Dayton promises list of services to be taxed

Published on NewsOK Modified: January 24, 2013 at 4:05 pm •  Published: January 24, 2013
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ST. PAUL, Minn. (AP) — Amid jockeying by interests looking for a pass, Gov. Mark Dayton said Thursday it will take a "very compelling case" to win exemptions from his plan to subject more items and services to the state sales tax.

Dayton's declaration came as he was facing pressure from small-town newspaper publishers and editors, who warned of severe consequences on their industry if they had to pay or charge taxes on printing, advertising and subscriptions as the administration's plan contemplates. He said he is open to having his plan "refined," but will resist significant carve-outs because it would undermine his goal of a tax tradeoff. By expanding the reach of the tax, the Democratic governor proposes to drop the underlying sales tax rate to 5.5 percent — a cut of 20 percent.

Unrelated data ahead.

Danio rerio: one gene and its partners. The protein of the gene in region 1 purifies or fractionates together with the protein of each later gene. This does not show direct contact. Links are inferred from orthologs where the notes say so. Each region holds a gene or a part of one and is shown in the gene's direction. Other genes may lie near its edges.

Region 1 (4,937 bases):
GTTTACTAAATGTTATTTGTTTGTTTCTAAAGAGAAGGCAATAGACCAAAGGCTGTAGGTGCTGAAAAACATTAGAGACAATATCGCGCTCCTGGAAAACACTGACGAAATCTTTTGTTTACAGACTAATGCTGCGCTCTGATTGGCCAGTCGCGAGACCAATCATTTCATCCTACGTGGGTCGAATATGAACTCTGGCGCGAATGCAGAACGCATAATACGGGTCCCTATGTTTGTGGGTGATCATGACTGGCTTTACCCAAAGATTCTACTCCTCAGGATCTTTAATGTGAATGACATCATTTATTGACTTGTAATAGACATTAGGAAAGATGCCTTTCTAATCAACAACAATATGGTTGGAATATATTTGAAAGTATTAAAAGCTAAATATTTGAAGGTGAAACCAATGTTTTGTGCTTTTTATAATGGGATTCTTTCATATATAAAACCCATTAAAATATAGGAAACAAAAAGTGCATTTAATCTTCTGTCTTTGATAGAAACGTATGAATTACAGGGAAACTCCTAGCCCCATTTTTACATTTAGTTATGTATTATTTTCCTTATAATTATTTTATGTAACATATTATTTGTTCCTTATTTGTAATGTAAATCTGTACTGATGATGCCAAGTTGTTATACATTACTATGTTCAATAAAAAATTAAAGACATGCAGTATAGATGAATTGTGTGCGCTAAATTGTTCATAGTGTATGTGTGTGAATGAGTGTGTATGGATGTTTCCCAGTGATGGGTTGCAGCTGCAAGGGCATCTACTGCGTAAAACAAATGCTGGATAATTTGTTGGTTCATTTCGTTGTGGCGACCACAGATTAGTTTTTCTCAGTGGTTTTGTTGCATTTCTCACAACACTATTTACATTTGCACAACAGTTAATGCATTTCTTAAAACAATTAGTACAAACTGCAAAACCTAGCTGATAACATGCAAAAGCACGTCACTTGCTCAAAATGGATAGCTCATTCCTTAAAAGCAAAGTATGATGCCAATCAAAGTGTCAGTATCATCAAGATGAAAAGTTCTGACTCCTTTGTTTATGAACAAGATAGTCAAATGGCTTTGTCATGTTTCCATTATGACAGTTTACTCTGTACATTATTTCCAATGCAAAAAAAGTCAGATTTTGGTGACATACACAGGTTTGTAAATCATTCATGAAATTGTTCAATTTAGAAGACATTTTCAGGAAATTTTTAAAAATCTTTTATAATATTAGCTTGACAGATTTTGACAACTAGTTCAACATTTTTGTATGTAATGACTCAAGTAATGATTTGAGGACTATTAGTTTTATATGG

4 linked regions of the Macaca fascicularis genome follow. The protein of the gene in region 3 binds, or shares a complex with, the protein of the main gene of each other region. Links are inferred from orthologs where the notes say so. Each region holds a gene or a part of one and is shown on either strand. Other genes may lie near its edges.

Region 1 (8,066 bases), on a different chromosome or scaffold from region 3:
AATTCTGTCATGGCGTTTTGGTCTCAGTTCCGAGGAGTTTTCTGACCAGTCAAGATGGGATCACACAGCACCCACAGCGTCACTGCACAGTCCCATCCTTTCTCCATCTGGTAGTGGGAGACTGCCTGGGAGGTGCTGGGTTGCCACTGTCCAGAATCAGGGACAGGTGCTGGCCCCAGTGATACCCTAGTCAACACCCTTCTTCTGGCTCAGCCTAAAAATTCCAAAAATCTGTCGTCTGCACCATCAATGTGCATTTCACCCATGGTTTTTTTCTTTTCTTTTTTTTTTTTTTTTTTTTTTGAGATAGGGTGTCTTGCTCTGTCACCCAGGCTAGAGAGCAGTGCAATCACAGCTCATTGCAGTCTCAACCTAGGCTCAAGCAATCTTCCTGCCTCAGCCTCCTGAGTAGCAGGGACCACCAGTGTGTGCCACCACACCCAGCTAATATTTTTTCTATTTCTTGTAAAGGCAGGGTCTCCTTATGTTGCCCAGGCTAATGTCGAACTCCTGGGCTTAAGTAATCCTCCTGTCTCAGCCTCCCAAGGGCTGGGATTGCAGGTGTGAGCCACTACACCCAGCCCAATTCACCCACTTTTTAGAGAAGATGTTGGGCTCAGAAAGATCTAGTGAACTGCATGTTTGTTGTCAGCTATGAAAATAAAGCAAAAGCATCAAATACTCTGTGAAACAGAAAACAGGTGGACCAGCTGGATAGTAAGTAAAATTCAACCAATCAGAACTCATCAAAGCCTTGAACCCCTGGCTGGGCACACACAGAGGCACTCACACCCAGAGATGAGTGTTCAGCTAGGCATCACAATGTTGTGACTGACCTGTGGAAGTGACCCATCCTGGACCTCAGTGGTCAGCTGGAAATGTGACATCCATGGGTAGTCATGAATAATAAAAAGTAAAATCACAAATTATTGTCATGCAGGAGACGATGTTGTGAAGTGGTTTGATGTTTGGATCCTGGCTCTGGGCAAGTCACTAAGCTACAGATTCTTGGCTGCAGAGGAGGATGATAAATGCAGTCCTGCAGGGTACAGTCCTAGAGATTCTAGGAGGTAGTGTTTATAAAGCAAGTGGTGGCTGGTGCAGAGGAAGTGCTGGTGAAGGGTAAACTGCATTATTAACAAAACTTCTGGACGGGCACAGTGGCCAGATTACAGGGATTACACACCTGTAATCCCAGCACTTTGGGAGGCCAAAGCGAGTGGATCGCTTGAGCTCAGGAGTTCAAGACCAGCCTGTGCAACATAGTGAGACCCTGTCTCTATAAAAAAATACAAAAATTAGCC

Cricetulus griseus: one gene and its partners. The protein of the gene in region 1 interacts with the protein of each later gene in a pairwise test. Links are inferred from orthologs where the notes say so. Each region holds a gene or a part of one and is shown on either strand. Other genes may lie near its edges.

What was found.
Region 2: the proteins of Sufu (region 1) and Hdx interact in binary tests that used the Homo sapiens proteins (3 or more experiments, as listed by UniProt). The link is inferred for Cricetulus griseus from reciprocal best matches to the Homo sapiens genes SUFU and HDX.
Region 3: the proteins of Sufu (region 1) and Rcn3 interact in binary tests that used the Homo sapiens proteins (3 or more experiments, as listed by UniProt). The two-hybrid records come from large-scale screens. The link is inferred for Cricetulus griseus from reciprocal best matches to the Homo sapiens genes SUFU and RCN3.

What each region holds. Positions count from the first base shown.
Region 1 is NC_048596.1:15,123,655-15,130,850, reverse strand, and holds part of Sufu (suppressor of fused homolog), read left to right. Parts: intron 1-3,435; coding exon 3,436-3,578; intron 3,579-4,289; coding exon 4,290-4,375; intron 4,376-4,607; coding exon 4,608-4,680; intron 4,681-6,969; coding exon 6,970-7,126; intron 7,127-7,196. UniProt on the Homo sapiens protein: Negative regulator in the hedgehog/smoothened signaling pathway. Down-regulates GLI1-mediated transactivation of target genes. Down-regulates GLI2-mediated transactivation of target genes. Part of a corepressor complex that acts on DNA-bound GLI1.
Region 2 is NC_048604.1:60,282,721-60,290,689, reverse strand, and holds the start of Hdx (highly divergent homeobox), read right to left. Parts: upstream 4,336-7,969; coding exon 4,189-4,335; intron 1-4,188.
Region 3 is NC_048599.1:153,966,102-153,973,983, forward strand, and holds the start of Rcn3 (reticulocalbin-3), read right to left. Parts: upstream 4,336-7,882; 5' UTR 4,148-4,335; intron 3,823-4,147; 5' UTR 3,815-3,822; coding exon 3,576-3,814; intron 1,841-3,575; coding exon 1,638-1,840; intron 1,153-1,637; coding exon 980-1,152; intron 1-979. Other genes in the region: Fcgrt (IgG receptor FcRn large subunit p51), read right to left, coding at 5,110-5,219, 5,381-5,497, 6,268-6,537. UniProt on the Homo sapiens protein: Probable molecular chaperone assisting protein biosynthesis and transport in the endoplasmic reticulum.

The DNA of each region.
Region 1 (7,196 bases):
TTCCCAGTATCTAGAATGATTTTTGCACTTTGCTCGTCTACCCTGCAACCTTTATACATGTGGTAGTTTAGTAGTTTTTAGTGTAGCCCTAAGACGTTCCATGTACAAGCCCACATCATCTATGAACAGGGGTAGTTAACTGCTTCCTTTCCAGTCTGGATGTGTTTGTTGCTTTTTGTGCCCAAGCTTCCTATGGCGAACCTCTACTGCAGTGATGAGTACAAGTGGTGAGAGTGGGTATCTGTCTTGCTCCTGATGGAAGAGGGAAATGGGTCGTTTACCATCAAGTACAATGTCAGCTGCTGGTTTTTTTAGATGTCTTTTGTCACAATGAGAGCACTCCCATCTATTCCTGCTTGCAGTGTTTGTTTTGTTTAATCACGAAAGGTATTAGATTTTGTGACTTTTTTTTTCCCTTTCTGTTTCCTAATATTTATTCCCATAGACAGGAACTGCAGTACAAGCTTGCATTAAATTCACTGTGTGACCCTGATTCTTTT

"There's no free lunch here," Dayton told the Minnesota Newspaper Association assembly.

Revenue Commissioner Myron Frans told The Associated Press that his team planned to release an "exhaustive" list later Thursday identifying precisely what would be newly taxed. So far the administration has said that lawyer bills, accountant fees, haircuts and salon visits as well as clothing that cost $100 or more per item would be taxed. The expansion is projected to net $2 billion more for the state once the offsetting rate cut is factored in.

Officials have offered only a few examples of things that would be exempt. Among them are fees on child care, medical and funeral services. But there have been close calls as the administration has looked deeper. For example, Frans said his department has concluded that the medical services exemption should be read to include medical devices. Similar questions surround medication, with some suggesting over-the-counter drugs would be taxable while prescription medication wouldn't.

Republicans who have come out vehemently against expanding the sales tax criticized Dayton for setting off a lobbying frenzy by groups anxious for a waiver.

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